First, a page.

Beneficial Nematodes – Steinerma Feltiella is the go-to nematode for treating fungus gnat infestations. Combine with either Dalotia Coriaria or Hypoaspis Miles for a double-pronged treatment for greater effect. Nematodes are compatible with both (That of course meaning <25% predation on them).

I’ve been enjoying the discussions in the comments from these, so I’d like to keep doing them as the mood hits. Does anyone have any requests, even for other IPM related things?


Slf100 is micrboe I think that grows crystals in soft bodie pest. It kills them at higher doses and give utons microbes

1 Like

I tried looking it up but SLF-100 seems to be an enzymatic reservoir cleaner, maybe I didn’t look hard enough though!

1 Like

It’s secret part about the manufactor and nectar the God’s figured out. Will grow crystals in there bodies

1 Like

Got this off rollit up

looks like you have some dead plant matter on the surface of the soil in the 2’nd pic, that will attract them. Do you use SLF-100? a good TBL per gallon of that will help, it contains baccillus thurengensis, among other enzymes that kill fungus gnat larvae, it does wonders for your roots, it will help repair any damage the larvae may have caused. imo your plants look fine btw

I learned this years ago…it’s also how I flush my plants before harvest

1 Like

Another issue with fungus gnats is that they get stuck on sticky buds like it is fly paper.

A yellow sticky trap at the base of plants can help to control them, and makes it easy to see how bad the issue is.


Great callout! Can’t believe I forgot to mention sticky traps lol


Gnatrol. One and done (assuming you also implement cultural practice changes).


I have found these little bastard don’t like places where there is air movement from fans. I have small fans in all of my grow bays that create a lot of air movement at the grow pot level. I have always used wall fans that blow across the canopy but the addition of the smaller floor fans keeping the air around the floor moving seem to really help with the fungus gnats.

1 Like

Soaking mosquito dunks in your water before applying, or if in hydro, placing half a dunk in a sock in the reservoir will take care of them. There are lots of bt products that work. The dunks are just cheap.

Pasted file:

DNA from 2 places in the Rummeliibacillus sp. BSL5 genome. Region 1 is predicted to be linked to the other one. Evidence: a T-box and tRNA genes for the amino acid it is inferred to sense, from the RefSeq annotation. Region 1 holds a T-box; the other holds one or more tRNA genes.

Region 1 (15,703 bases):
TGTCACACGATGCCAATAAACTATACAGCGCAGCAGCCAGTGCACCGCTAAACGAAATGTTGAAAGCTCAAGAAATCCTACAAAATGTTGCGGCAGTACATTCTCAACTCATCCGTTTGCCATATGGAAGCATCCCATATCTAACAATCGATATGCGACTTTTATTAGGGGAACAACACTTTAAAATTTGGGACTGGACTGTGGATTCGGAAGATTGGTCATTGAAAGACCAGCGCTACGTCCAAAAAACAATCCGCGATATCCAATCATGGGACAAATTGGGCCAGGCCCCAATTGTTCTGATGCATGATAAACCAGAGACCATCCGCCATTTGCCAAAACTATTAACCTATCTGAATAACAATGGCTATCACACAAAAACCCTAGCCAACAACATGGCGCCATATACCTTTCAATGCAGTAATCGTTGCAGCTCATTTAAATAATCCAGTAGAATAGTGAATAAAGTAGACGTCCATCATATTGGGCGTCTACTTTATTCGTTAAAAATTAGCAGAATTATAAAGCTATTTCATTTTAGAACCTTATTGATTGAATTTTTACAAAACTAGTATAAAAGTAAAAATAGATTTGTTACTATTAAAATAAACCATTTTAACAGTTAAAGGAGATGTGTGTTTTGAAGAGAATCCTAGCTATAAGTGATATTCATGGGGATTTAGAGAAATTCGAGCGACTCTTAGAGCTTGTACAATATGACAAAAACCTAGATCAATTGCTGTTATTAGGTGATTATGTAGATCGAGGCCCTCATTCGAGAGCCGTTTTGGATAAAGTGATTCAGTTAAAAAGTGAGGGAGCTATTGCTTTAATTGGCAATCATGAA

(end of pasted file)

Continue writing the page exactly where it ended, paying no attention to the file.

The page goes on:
The other tip for soil growers is to place perlite, vermiculite, or diatomaceous earth on the top layer of your soil, then bottom water the container and try to keep the top of the media dry.


Hot tip with the DE, I always sleep on it but its effective against alot of things as long as it remains dry like you said.

Another vote for Bti + DE. Rip em up with the DE and infect them with the Bti, hard to beat.


Mix Mosquito bits in soil blend.

Mosquito dunks in reservoirs all the time.

1 Like

I have struggled with fighting fungus gnats for a while not that they were causing major issues just annoying. Brewing a weekly compost tea with beneficial nematodes helps . Also i think
Slf100 is amazing . I just had some peanut butter breath that did not respond so well to the water schedule of the rest of my room . Hit them with a dose of slf and they perked right back up . It does help with fungus gnats too . Flower that is flushed with slf has a noticeably whiter ash and is smoother imo . It is expensive but i think it is worth it .

I swear the larvae comes in our soil. We have battled them for years with our ornamental production. Most soil manufacturers store there peat outside and if you have bark in your mix, Lord knows what other bugs are hanging out. I’m trying Bio 365 soil next week, they boast about no shore fly larvae…

Microble life is the best i have found. The dosage rates are minimal since its made for ponds.

1 Like

Microbe life has some really good products.

1 Like

Gnatrol and yellow sticky cards


Is gnatrol the cedar extract one? Haha


Mosquito dunks work too